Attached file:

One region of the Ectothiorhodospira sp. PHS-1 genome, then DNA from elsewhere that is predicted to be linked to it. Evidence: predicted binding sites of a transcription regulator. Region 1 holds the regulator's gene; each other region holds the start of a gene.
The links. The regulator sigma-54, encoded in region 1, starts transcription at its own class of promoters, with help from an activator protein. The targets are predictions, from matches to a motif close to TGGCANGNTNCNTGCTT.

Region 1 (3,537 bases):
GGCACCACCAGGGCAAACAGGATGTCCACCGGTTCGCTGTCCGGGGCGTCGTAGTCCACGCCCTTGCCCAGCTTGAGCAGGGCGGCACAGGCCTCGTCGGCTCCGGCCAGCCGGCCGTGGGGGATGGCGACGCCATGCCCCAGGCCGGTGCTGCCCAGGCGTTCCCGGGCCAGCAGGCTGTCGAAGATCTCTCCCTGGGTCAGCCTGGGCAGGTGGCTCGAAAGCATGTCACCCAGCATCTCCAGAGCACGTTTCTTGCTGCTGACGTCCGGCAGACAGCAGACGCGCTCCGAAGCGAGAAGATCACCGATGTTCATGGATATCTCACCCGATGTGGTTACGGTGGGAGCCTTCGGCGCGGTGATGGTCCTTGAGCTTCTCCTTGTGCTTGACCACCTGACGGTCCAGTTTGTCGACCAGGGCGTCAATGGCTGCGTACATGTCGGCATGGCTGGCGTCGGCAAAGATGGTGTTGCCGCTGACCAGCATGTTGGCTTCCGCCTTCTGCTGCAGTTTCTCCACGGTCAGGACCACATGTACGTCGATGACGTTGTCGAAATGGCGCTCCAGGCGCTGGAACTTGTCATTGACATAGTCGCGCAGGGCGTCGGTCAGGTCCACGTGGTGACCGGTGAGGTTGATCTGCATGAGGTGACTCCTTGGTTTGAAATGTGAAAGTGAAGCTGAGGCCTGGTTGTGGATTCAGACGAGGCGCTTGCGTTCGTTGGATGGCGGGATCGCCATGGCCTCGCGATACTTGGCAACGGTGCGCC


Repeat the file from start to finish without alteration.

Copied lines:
One region of the Ectothiorhodospira sp. PHS-1 genome, then DNA from elsewhere that is predicted to be linked to it. Evidence: predicted binding sites of a transcription regulator. Region 1 holds the regulator's gene; each other region holds the start of a gene.
The links. The regulator sigma-54, encoded in region 1, starts transcription at its own class of promoters, with help from an activator protein. The targets are predictions, from matches to a motif close to TGGCANGNTNCNTGCTT.

Region 1 (3,537 bases):
GGCACCACCAGGGCAAACAGGATGTCCACCGGTTCGCTGTCCGGGGCGTCGTAGTCCACGCCCTTGCCCAGCTTGAGCAGGGCGGCACAGGCCTCGTCGGCTCCGGCCAGCCGGCCGTGGGGGATGGCGACGCCATGCCCCAGGCCGGTGCTGCCCAGGCGTTCCCGGGCCAGCAGGCTGTCGAAGATCTCTCCCTGGGTCAGCCTGGGCAGGTGGCTCGAAAGCATGTCACCCAGCATCTCCAGAGCACGTTTCTTGCTGCTGACGTCCGGCAGACAGCAGACGCGCTCCGAAGCGAGAAGATCACCGATGTTCATGGATATCTCACCCGATGTGGTTACGGTGGGAGCCTTCGGCGCGGTGATGGTCCTTGAGCTTCTCCTTGTGCTTGACCACCTGACGGTCCAGTTTGTCGACCAGGGCGTCAATGGCTGCGTACATGTCGGCATGGCTGGCGTCGGCAAAGATGGTGTTGCCGCTGACCAGCATGTTGGCTTCCGCCTTCTGCTGCAGTTTCTCCACGGTCAGGACCACATGTACGTCGATGACGTTGTCGAAATGGCGCTCCAGGCGCTGGAACTTGTCATTGACATAGTCGCGCAGGGCGTCGGTCAGGTCCACGTGGTGACCGGTGAGGTTGATCTGCATGAGGTGACTCCTTGGTTTGAAATGTGAAAGTGAAGCTGAGGCCTGGTTGTGGATTCAGACGAGGCGCTTGCGTTCGTTGGATGGCGGGATCGCCATGGCCTCGCGATACTTGGCAACGGTGCGCC